midi software and microtonal music

home       alt-tuner       forums       words       music       about me       links

"The tale grew in the telling." The manual for alt-tuner comes with a primer on tuning theory. They're both in one PDF because there's a lot of overlap. The primer is a work in progress, parts IV and V are unfinished. It's currently about 180 pages long. The manual for alt-tuner is about 120 pages long.

If you like the book, please consider a small donation to support my efforts.
No paypal account required. If you don't want to use paypal, e-mail me for other options.
For help with paypal donating, see screenshot here.

Alternative Tunings: Theory, Notation and Practice, including the alt-tuner manual
      309 page pdf, last updated: October 24, 2016

Part I – An Introduction to Just Intonation

      Chapter 1.1 – A Parable (800 years of Western tuning practice as personified by King Duplius and his wives)

      Chapter 1.2 – Ratios, Cents, Primes, and Limits (covers the basic concepts of tuning theory)

      Chapter 1.3 – The Harmonic Lattice (explains lattices, a powerful tool for exploring relationships beteween notes)

Part II – JI Color Notation (a non-mathematical way to talk about frequency ratios)

      Chapter 2.1 – Interval Names (red, yellow, green and blue intervals)

      Chapter 2.2 – Commas and Wolves (larger lattices and the troublesome intervals they contain)

      Chapter 2.3 – Note Names (applies the color notation to A, B, C#, etc.)

      Chapter 2.4 – Chord Names (names for over 50 different 7-limit chords)

      Chapter 2.5 – Chord Progressions, Scales, Keys and Modulations (applies the color notation to entire songs)

      Chapter 2.6 – JI Staff Notation (combines the color notation with standard sheet music notation)

      Chapter 2.7 – Chord Voicings (how to find the most consonant voicing of a 7-limit chord using all-odd-numbers ratios)

Part III – Further Out (the extended harmonic lattice and higher primes)

      Chapter 3.1 – Remoteness Classes (how to compare ratios)

      Chapter 3.2 – Really Remote Intervals (an extremely large lattice, and the patterns it reveals)

      Chapter 3.3 – Paradoxical Intervals (negative 2nds and upside-down intervals)

      Chapter 3.4 – Purple Intervals (neutral intervals in 7-limit JI)

      Chapter 3.5 – The Expanded Harmonic Lattice (the deep blue and deep red planes, and how they relate)

      Chapter 3.6 – 11-limit and 13-limit Intervals (ratios with higher prime limits)

      Chapter 3.7 – Higher Primes: 17, 19, and Beyond (even higher prime limits)

      Chapter 3.8 – Using Higher Primes in Chords (Aug chords, dim7 chords, flat-9 chords, etc.)

Part IV – Temperaments (unfinished)

      Chapter 4.1 – Basic Tempering (EDOs, scale step sizes, and moment of symmetry scales)

      Chapter 4.2 – JI-centric Tempering (examples of comma pumps, shifts and drifts)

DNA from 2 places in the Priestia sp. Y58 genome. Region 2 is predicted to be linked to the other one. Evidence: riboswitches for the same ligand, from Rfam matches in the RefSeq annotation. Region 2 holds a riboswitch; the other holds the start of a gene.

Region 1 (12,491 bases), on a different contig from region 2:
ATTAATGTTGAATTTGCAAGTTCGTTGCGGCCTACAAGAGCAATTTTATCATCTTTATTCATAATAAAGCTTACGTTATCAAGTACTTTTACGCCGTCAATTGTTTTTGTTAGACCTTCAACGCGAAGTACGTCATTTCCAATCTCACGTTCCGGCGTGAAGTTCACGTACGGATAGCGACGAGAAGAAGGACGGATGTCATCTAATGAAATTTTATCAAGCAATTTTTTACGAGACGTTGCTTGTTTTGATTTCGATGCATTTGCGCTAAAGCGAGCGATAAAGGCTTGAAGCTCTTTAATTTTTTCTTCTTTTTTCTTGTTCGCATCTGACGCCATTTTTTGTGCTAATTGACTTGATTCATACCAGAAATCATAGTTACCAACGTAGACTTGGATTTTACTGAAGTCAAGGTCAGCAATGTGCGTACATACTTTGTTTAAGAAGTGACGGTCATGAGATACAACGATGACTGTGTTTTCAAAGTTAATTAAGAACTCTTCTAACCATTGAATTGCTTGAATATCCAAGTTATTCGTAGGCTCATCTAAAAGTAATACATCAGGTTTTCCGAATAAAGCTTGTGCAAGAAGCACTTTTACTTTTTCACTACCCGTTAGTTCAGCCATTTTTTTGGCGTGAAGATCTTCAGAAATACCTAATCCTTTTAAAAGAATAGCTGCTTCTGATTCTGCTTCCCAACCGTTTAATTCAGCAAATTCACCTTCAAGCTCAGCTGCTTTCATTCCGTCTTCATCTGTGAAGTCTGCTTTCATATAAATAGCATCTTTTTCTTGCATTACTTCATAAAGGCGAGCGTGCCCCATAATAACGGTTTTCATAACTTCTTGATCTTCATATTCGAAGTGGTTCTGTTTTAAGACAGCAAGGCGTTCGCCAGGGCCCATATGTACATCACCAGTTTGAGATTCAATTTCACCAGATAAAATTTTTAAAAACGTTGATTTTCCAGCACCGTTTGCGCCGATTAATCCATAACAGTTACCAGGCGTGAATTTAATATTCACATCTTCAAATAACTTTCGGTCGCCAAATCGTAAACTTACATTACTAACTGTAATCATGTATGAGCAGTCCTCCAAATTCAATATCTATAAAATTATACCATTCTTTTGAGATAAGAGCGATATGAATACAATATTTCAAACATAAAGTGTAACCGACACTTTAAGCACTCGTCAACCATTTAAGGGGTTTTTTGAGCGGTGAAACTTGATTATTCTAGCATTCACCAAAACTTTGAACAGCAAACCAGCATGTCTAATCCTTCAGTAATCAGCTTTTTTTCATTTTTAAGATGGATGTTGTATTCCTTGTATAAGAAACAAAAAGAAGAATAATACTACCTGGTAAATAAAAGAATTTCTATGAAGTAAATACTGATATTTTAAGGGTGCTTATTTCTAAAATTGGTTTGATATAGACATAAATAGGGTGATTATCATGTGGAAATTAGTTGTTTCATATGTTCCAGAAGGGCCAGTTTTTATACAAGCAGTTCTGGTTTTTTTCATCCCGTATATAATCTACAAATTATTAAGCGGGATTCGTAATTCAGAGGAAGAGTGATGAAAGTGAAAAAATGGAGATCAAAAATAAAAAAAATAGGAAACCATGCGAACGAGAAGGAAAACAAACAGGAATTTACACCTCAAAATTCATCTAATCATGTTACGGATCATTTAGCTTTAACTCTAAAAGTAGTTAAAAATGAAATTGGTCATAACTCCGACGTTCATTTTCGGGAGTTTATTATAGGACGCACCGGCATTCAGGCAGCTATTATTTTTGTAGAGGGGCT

Chapter 4.3 – Meantone Temperament (tempering out the green comma)

      Chapter 4.4 – Other Commas (lattice rank)

      Chapter 4.5 – Temperament Names Part I (color names for single-comma temperaments)

      Chapter 4.6 – Periods and Generators (non-octave periods, non-fifth generators)

      Chapter 4.7 – Adaptive Tuning With Alt-tuner (making just intonation work with any chord progression)

      Chapter 4.8 – Temperament Names Part II (color names for multi-comma temperaments)

      (unfinished, more chapters to come)

Part V – Alternative Frameworks (unfinished)

      Chapter 5.1 – Frameworks (addresses the question "how many notes to an octave?" from a world music perspective)

      Chapter 5.2 – The 12-tone Framework (why 12 tones implies either a heptatonic or pentatonic framework)

      Chapter 5.3 – Pentatonicism (what music theory would be like if there were only 5 notes per octave)

      Chapter 5.4 – The 19-tone Framework (how to tune and notate a 19-tone keyboard)

      Chapter 5.5 – The 22-tone Framework: Ups and Downs (how to tune and notate a 22-tone keyboard)

      Chapter 5.6 – 22-tone Staff Notation with Ups and Downs (Using ^ and v to notate "Tibia")

      Chapter 5.7 – Other Frameworks: The Scale Tree (how to notate any EDO or framework)

      Chapter 5.8 – Chord Names and Scale Names (A upminor, D downmajor, etc.)

      Chapter 5.9 – Guitar Frettings: Edos and Udos (how to make your own cable-tie frets)

      (unfinished, more chapters to come)



      A Guide to Shorthand Notation

      A Guide to Microtonal Terms

Part VI – The Alt-tuner Manual

      Chapter 6.1 – Overview & Setup

      Chapter 6.2 – Quick Start: Basic Operation

      Chapter 6.3 – Alt-keyswitcher

      Chapter 6.4 – Basic Alt-tuner Preference Screens

      Chapter 6.5 – Multi-keyboard Setups

      Chapter 6.6 – Recording With Alt-tuner

      Chapter 6.7 – Advanced Preference Screens

      Chapter 6.8 – Advanced Topics

      Chapter 6.9 – Advanced Examples

      Chapter 6.10 – Hardware & Software Issues

      Chapter 6.11 – Troubleshooting and Other Considerations

      Chapter 6.12 – Customizing Alt-tuner

      Appendix 1 – 3000 Ratios

      Appendix 2 – Alt-tuner Flowchart

      Appendix 3 – List of Clickable Items

I welcome comments; e-mail me at my e-mail address, or post on the Xenharmonic Alliance Facebook group. (Tag me if you post there, so I don't miss it.)